Historic King Edward Hotel to get a makeover as single-room occupancy for homeless people
A pedestrian walks along 5th St. in downtown Los Angeles with the King Edward Hotel seen in the background. The Aids Healthcare Foundation has purchased the 106 year old hotel and plans to lease its 150 rooms to homeless people.(Mel Melcon / Los Angeles Times)
The front lobby is viewed from the mezzanine level inside the King Edward Hotel located at the intersection of 5th St. and Los Angeles St. in downtown Los Angeles.(Mel Melcon / Los Angeles Times)
Local resident Calvin Davis walks past the King Edward hotel located at the intersection of 5th St. and Los Angeles St. in downtown Los Angeles.(Mel Melcon / Los Angeles Times)
A room in the King Edward Hotel.(Mel Melcon / Los Angeles Times)
Security officer Adel Elbayady sorts mail while working the front desk of the King Edward Hotel located in downtown Los Angeles.(Mel Melcon / Los Angeles Times)
Matias Andres, left, and Martin Diego install an exterior door at the King Edward Hotel in downtown Los Angeles.(Mel Melcon / Los Angeles Times)
A room in the King Edward Hotel(Mel Melcon / Los Angeles Times)
People pass by the King Edward Hotel located at the intersection of 5th St. and Los Angeles St. in downtown Los Angeles.(Mel Melcon / Los Angeles Times)
The AIDS Healthcare Foundation announced Monday that it has purchased a historic — and nearly unoccupied — downtown hotel as the next step in its initiative to provide affordable housing for homeless people.
The foundation’s new homeless division will refurbish the King Edward Hotel on the edge of skid row and lease its 150 rooms at rates as low as $400 per month, President Michael Weinstein said.
For the record:
6:25 p.m. May 1, 2018A previous version of this story misspelled the Healthy Housing Foundation as Health Housing Foundation.
At a reception in the lobby of the 1906 building near 5th and Los Angeles streets, Weinstein said the project will demonstrate how homeless people can be housed quickly and at far lower cost than through the housing construction program being pursued by the city.
The foundation’s goal, Weinstein said, is to open 10,000 units in five years. The city plans to add the same number of units of permanent supportive housing with help from funds authorized by Proposition HHH, but in 10 years.
The measure, approved by city voters in 2016, authorizes $1.2 billion in borrowing over 10 years to augment other sources of public and private funding for construction of homeless housing, shelters and other facilities.
Weinstein challenged the city to follow the foundation’s lead in finding underused existing buildings and adopting the single-room occupancy model to speed up and reduce the cost of housing the homeless.
Permanent supportive housing being partially funded through Proposition HHH is costing more than $400,000 per unit, city records show.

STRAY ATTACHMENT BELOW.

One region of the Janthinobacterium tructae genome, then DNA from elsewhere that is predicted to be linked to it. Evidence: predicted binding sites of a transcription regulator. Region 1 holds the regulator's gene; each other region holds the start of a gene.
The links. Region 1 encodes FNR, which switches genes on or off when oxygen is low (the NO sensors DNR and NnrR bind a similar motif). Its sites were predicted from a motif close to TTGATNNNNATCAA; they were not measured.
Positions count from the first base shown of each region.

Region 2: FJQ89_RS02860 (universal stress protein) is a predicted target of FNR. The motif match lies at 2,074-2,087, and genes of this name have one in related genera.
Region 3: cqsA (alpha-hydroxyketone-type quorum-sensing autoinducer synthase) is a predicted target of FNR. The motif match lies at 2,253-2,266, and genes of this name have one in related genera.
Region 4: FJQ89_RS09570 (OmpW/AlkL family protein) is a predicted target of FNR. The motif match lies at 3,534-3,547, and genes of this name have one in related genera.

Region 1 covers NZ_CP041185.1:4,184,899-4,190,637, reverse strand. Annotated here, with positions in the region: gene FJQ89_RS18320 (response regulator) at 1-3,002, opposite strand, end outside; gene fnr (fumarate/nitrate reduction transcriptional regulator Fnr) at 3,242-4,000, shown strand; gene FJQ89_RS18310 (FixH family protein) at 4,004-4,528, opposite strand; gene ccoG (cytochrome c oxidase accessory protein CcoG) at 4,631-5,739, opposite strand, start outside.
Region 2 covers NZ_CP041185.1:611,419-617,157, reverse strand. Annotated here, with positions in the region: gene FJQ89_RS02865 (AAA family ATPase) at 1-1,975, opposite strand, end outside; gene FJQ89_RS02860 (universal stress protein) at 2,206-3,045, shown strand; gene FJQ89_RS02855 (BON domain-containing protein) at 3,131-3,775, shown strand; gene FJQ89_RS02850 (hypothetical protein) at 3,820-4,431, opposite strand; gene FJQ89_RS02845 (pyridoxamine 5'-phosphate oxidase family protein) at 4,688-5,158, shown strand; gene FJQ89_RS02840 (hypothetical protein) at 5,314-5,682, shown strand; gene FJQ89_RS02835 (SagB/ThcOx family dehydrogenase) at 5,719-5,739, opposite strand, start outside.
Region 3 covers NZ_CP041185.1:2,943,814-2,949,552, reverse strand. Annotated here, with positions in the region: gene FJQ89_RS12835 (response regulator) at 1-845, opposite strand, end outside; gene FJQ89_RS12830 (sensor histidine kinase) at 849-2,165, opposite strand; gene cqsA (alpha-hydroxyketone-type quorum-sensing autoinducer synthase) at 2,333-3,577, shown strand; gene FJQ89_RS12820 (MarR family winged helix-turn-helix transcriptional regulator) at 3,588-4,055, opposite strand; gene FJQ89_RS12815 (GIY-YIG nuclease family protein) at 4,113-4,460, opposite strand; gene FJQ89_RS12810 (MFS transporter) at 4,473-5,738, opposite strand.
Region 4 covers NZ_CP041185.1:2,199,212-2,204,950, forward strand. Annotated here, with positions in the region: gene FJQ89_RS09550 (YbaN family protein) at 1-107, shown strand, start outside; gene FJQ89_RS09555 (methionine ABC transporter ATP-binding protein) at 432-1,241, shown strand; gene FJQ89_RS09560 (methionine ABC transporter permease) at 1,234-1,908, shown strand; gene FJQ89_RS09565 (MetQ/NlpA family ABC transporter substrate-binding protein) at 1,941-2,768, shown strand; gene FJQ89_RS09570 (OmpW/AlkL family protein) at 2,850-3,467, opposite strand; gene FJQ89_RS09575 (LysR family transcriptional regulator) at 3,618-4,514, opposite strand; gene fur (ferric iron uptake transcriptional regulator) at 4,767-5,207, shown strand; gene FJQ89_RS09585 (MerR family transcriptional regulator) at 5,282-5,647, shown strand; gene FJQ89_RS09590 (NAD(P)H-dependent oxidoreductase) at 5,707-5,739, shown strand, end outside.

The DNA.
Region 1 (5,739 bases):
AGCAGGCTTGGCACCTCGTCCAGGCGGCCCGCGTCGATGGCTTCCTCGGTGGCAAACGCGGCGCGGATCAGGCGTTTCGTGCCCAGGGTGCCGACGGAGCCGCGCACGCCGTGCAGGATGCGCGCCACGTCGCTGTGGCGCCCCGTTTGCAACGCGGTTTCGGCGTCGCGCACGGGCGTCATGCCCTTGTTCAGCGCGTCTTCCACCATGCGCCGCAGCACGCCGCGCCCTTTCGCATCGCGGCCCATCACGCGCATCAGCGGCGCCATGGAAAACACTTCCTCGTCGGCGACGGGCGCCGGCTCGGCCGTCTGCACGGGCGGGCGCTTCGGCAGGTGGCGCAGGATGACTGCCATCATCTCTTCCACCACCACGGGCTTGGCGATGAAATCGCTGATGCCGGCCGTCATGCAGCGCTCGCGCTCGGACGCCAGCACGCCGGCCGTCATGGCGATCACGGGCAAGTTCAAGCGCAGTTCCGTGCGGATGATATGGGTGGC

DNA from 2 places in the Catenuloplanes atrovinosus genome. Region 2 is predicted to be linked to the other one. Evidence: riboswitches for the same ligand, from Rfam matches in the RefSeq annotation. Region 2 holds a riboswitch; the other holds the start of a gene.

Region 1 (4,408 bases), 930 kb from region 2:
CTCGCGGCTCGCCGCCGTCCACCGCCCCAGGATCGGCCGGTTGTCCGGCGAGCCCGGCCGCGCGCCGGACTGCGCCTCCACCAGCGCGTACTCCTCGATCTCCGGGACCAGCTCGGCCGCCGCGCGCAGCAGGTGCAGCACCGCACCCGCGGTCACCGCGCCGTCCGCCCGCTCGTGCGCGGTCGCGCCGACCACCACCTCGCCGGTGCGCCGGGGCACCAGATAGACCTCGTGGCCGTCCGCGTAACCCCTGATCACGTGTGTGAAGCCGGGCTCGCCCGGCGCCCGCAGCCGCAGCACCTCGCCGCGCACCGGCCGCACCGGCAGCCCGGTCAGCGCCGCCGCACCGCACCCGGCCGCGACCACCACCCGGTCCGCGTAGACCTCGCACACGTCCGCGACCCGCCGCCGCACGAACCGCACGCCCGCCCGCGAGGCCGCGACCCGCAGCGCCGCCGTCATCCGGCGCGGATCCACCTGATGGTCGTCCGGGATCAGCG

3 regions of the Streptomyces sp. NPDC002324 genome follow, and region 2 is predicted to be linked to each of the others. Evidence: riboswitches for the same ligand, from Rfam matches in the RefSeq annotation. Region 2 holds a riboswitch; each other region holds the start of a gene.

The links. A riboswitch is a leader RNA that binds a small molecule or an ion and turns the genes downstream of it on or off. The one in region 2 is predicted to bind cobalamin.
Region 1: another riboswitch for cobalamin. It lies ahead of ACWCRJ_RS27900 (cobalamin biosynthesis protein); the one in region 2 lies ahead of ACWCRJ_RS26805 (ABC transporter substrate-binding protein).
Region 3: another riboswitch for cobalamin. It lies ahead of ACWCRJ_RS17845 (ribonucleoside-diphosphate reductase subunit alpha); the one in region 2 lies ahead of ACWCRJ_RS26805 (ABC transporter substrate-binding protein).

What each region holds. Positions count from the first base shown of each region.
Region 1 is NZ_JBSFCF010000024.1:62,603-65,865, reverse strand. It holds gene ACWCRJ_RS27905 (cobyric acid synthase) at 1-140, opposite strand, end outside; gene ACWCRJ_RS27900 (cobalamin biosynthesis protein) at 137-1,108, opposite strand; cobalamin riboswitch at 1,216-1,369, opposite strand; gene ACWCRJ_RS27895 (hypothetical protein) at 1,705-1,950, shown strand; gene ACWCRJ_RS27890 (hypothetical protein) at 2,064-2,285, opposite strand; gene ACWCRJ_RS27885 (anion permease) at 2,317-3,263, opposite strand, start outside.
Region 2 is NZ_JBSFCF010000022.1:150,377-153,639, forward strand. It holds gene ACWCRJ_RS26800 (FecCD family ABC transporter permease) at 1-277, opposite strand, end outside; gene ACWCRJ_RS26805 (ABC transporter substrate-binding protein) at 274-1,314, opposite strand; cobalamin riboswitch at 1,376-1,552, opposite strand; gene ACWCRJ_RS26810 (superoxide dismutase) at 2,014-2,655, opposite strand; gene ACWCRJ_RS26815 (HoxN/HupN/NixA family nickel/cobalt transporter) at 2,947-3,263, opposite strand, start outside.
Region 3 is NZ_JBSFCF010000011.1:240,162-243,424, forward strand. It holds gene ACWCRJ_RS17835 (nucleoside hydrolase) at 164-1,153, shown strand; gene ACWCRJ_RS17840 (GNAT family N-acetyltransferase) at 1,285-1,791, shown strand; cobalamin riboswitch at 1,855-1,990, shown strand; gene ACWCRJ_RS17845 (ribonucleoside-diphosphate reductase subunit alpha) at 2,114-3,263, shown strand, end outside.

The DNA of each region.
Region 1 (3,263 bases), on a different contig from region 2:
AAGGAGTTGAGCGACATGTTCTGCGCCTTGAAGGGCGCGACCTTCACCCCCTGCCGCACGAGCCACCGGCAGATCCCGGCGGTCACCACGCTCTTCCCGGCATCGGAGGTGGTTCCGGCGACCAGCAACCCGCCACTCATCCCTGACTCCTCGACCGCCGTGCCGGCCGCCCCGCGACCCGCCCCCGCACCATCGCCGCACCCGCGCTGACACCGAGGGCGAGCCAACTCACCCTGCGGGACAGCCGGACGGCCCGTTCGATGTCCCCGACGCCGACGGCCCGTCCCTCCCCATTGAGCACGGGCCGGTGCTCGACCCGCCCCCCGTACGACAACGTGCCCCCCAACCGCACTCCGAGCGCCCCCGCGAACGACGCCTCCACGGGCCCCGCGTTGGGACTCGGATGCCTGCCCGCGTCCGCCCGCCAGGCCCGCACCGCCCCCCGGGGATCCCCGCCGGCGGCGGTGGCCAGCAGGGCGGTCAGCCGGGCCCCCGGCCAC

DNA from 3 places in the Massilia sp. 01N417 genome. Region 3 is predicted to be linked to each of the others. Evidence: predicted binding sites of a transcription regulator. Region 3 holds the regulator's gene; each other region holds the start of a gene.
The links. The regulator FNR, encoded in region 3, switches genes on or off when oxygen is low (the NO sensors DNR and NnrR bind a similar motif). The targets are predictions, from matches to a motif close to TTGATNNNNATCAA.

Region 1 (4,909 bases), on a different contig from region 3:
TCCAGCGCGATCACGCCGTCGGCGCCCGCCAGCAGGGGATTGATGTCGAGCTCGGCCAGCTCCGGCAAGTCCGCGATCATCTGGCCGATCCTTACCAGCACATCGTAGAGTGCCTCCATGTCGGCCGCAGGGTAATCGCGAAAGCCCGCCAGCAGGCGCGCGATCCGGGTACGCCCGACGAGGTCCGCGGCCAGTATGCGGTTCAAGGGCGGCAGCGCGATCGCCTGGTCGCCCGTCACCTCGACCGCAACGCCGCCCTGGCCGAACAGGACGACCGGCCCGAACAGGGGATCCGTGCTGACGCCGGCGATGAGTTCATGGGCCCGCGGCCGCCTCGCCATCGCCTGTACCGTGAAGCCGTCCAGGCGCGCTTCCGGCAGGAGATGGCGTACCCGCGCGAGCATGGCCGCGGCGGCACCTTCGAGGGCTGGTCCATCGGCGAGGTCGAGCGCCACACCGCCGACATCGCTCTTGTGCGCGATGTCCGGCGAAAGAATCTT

“If we spend $400,000 to $500,000 per unit to house a single person, then we’re going to run out of money very quickly,” Weinstein said. “We have to look at a maximum of $100,000 per unit if we’re going to make a dent in this problem.”
The nonprofit organization is a philanthropic powerhouse that operates a global network of clinics and pharmacies and plasters cities with provocative billboards for HIV and STD testing.
It has also become a polarizing player in local and state politics, bankrolling ballot measures on drug pricing, condoms in adult films and Los Angeles real estate development. It poured millions of dollars into the campaign for Measure S, which would have imposed a moratorium lasting up to two years on L.A. building projects that require zoning changes and other alterations in city rules.
The King Edward is the third project of the foundation’s new housing arm called the Healthy Housing Foundation.
It has also purchased the nearby Madison Hotel on 7th Street, whose 220 single-occupancy units are about three-fourths leased, and the Sunset 8 Motel in Hollywood, which it is using for family housing.
“We believe that is the long-term answer to solving the homeless problem,” Weinstein said. “We should be able to utilize a market model to have modest accommodations for people of very low income.”
A spokesman for the foundation said the purchase, which closed Wednesday, was for $15.25 million. Not counting about $4.7 million for commercial and retail space, that works out to $70,446 per unit, he said.
The foundation will spend from $3,000 to $5,000 per unit on paint, flooring and fixtures and will lease the units as they are finished. The building currently has 35 tenants who will be moved into the renovated units, Weinstein said.
He said the foundation is still looking for other properties and challenged the city to do the same.
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